They say that “you can’t fight city hall,” but this is not true, particularly concerning eminent domain disputes. Government entities use the eminent domain legal process when they perceive the need to buy privately owned property for public use. Generally, reasons for purchasing the land include urban development (buildings or infrastructure) or public benefit (new parks, etc.) The federal, state or local government must offer the property owner a fair and equitable price. Disputes over the property’s true value and the amount of property necessary are common.
Many believe that the municipality or government agency has the advantage because they are the ones who write and enforce regulations and laws. Still, they must adhere to certain principles to act fair in their treatment of the property owner. Property owners face many challenges and benefits.
Challenges employed by owners
Individuals or businesses can challenge eminent domain and obtain fair compensation. Common avenues to challenge the legal action are:
- Public use: The government entity must prove that it needs a particular parcel of land or real property. The owner can question the general need that drives the action, or they can challenge the necessity of seizing the owner’s particular piece of land. The government must justify a decision that seems arbitrary or even calculated to target a specific landowner. The government must provide evidence to support its action.
- Valuation: Anyone who buys and sells real estate understands that the property appraisal values will differ (sometimes wildly). It is essential to get independent appraisals that refute the municipality’s low valuation and justify the owner’s higher valuation.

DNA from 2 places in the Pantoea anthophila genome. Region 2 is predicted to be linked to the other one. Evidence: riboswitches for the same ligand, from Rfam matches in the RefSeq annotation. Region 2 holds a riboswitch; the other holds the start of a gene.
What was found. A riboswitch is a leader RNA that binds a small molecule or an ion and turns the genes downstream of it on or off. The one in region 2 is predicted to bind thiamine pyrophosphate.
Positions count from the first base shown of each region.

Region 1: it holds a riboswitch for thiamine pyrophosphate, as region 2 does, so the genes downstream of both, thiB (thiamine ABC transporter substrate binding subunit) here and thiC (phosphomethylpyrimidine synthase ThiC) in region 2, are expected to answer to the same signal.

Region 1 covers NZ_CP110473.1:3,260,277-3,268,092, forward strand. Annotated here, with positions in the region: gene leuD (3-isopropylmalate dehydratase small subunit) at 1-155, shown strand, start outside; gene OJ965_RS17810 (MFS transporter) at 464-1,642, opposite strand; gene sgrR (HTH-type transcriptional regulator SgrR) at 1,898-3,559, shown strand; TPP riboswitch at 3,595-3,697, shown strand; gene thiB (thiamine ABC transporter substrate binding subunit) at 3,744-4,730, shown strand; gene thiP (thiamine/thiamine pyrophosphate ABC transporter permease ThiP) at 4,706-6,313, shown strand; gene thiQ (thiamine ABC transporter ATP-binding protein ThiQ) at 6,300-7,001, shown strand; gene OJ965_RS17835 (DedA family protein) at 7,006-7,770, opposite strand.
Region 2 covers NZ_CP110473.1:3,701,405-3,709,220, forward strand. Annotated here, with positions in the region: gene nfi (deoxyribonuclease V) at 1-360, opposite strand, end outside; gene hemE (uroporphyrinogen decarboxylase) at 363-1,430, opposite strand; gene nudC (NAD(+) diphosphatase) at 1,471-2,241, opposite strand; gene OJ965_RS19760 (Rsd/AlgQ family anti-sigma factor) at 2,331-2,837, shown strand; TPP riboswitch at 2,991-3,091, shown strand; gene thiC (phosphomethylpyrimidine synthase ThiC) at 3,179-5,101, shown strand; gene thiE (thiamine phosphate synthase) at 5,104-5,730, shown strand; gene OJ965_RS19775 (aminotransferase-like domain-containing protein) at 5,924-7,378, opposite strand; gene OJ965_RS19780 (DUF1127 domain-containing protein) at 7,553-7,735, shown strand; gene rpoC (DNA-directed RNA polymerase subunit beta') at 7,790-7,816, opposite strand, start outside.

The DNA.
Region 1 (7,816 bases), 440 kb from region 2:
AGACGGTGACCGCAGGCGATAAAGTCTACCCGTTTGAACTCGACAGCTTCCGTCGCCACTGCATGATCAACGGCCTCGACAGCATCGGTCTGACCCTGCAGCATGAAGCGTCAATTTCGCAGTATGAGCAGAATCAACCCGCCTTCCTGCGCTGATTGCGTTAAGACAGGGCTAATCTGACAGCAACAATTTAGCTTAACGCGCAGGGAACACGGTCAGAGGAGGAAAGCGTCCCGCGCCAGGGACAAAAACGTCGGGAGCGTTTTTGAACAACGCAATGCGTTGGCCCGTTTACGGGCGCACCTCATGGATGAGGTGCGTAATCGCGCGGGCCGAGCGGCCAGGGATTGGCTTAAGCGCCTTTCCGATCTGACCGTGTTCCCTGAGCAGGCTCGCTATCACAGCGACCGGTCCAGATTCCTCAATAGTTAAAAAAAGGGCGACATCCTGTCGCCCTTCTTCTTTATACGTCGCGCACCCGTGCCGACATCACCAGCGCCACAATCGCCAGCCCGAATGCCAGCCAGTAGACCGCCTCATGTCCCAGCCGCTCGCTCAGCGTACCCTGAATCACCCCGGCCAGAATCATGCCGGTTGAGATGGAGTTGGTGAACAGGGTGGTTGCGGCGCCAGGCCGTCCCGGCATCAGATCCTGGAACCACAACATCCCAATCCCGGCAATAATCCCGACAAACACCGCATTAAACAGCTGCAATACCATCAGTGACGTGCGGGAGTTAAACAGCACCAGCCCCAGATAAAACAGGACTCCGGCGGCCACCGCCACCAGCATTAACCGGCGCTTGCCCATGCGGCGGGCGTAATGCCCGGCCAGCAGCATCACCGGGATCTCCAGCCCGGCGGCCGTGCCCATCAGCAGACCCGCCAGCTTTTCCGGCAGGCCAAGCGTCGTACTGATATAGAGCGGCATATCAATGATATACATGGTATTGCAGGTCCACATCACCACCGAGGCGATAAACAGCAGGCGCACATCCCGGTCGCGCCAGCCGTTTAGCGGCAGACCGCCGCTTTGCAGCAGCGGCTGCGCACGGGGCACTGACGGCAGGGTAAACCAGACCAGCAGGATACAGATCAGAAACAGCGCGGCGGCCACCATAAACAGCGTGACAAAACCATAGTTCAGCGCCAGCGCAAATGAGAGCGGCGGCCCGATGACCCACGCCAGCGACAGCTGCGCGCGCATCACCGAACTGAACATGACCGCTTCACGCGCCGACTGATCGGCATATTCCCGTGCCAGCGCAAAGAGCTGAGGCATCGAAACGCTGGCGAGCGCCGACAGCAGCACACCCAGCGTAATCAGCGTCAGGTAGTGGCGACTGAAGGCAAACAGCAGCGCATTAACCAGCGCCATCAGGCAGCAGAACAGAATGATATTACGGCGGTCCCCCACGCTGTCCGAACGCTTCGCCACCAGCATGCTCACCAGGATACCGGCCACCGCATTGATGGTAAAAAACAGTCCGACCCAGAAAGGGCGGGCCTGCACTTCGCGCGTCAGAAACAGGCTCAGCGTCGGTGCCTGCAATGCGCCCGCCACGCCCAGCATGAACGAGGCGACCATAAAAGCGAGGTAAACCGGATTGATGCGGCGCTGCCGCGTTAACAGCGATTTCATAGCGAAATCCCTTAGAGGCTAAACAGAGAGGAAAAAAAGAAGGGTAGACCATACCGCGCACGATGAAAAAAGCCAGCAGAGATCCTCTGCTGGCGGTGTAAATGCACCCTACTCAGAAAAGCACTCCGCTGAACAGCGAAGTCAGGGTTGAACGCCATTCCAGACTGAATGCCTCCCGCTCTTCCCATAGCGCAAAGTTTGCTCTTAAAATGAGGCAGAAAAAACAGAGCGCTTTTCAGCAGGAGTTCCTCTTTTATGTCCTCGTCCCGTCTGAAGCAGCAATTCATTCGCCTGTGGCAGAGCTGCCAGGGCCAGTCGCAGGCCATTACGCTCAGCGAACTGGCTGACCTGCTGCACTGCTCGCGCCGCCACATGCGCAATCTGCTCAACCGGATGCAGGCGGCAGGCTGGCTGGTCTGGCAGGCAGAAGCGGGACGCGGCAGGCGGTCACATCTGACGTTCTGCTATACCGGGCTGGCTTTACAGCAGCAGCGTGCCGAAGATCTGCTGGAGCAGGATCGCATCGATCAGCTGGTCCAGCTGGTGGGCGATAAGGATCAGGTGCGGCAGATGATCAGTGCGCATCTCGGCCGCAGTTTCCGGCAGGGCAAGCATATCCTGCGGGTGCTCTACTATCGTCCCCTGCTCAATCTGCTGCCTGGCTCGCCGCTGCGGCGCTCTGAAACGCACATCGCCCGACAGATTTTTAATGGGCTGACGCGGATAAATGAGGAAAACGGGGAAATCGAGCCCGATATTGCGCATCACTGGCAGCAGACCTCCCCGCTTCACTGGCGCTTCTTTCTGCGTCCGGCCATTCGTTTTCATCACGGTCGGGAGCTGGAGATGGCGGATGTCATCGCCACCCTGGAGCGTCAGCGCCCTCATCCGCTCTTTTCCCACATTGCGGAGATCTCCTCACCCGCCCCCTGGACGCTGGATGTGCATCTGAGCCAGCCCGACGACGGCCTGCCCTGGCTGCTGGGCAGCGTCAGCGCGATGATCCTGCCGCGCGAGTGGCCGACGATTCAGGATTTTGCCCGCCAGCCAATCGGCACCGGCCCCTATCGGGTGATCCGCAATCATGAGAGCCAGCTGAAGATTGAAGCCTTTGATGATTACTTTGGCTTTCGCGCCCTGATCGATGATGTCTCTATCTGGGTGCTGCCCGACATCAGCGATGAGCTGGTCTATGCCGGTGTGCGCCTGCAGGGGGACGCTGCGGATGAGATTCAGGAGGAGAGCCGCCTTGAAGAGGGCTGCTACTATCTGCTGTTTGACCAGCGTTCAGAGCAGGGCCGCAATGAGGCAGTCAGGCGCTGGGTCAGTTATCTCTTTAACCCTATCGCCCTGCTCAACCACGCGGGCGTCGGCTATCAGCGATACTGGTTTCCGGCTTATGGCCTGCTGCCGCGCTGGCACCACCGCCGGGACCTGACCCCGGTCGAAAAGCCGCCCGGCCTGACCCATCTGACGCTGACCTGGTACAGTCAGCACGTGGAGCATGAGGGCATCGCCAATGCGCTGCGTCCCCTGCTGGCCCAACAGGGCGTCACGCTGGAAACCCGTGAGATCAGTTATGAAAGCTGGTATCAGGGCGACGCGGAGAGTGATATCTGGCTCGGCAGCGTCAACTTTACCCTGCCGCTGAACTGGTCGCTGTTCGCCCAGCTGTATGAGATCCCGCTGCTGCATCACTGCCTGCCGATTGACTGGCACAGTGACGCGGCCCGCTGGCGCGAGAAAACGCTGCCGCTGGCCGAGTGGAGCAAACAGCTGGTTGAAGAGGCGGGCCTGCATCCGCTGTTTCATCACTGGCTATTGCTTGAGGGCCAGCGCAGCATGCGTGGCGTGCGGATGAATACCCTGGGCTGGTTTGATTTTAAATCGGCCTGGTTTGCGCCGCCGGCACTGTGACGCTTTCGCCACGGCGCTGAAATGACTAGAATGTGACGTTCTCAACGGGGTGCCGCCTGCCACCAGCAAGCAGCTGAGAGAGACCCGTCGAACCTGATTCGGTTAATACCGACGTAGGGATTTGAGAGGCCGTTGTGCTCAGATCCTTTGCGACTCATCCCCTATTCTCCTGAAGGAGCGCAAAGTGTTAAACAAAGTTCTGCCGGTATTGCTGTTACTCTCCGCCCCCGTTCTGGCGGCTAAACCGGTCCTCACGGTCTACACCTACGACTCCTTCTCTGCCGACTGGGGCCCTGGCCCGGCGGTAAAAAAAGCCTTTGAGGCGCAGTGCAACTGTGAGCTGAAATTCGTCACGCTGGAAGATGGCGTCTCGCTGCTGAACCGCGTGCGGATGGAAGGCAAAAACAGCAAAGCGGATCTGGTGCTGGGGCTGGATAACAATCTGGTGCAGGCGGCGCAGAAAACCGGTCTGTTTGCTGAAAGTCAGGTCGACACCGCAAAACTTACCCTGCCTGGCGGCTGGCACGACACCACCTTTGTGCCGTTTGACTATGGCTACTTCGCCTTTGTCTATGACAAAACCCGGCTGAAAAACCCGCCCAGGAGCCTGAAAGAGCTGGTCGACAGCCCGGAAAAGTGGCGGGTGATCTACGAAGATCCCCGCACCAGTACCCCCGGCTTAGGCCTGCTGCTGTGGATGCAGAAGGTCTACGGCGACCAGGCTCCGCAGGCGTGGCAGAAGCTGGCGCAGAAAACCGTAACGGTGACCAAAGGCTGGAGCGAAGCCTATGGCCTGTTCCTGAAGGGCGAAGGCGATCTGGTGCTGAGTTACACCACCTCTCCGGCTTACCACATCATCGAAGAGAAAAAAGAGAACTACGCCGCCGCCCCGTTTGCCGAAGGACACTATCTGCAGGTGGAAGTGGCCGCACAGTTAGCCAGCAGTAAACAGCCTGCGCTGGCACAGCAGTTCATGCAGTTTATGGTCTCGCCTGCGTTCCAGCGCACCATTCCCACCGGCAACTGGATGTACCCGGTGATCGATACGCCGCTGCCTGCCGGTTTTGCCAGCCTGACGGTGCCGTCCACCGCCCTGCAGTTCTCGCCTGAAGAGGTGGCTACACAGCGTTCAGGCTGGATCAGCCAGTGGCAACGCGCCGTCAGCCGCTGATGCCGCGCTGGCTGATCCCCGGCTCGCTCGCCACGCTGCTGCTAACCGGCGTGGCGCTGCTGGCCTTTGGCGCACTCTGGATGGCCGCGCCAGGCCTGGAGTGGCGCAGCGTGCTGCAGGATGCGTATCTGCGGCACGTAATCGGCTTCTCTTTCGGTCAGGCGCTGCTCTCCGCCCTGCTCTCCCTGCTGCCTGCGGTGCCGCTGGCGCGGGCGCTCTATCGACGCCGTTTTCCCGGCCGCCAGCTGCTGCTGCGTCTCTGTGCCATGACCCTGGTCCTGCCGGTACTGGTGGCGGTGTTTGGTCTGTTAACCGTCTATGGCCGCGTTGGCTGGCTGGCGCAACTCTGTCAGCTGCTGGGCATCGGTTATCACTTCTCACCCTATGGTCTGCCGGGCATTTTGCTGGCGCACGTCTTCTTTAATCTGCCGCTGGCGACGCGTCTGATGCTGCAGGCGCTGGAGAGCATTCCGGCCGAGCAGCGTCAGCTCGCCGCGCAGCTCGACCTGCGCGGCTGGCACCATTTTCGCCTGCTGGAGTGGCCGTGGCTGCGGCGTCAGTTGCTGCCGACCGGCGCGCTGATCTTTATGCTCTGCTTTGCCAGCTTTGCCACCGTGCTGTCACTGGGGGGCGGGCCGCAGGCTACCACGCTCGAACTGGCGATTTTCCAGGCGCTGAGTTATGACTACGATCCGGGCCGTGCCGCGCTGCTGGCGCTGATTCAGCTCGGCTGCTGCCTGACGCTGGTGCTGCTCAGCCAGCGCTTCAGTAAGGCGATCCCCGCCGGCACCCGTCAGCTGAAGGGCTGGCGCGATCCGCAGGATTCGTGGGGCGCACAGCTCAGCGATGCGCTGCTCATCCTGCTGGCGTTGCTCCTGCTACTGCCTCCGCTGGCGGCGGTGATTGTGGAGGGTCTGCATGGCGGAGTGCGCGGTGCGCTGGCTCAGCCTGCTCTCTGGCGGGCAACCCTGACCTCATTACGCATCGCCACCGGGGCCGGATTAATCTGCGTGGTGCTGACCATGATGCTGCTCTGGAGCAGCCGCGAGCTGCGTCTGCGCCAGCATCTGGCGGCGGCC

- Additional benefits: The owner can also seek other benefits that may not be related to the sale price. For example, they may want help relocating to a suitable new location, or they want to alter a timeline for moving out that better fits their needs.
- Alternatives: The owner may seek other options than the outright condemnation, such as partial takings that allow the owner to retain a portion of the parcel, or they can receive ongoing compensation for the use of their land.
Litigation is possible
Considering the amount of money and red tape involved in eminent domain issues and the legal resources that municipalities have at their disposal, it is advisable to work with the right attorney. Most real estate attorneys handle transactions and paperwork, but a litigator can be a real asset for those willing to fight city hall over an eminent domain dispute.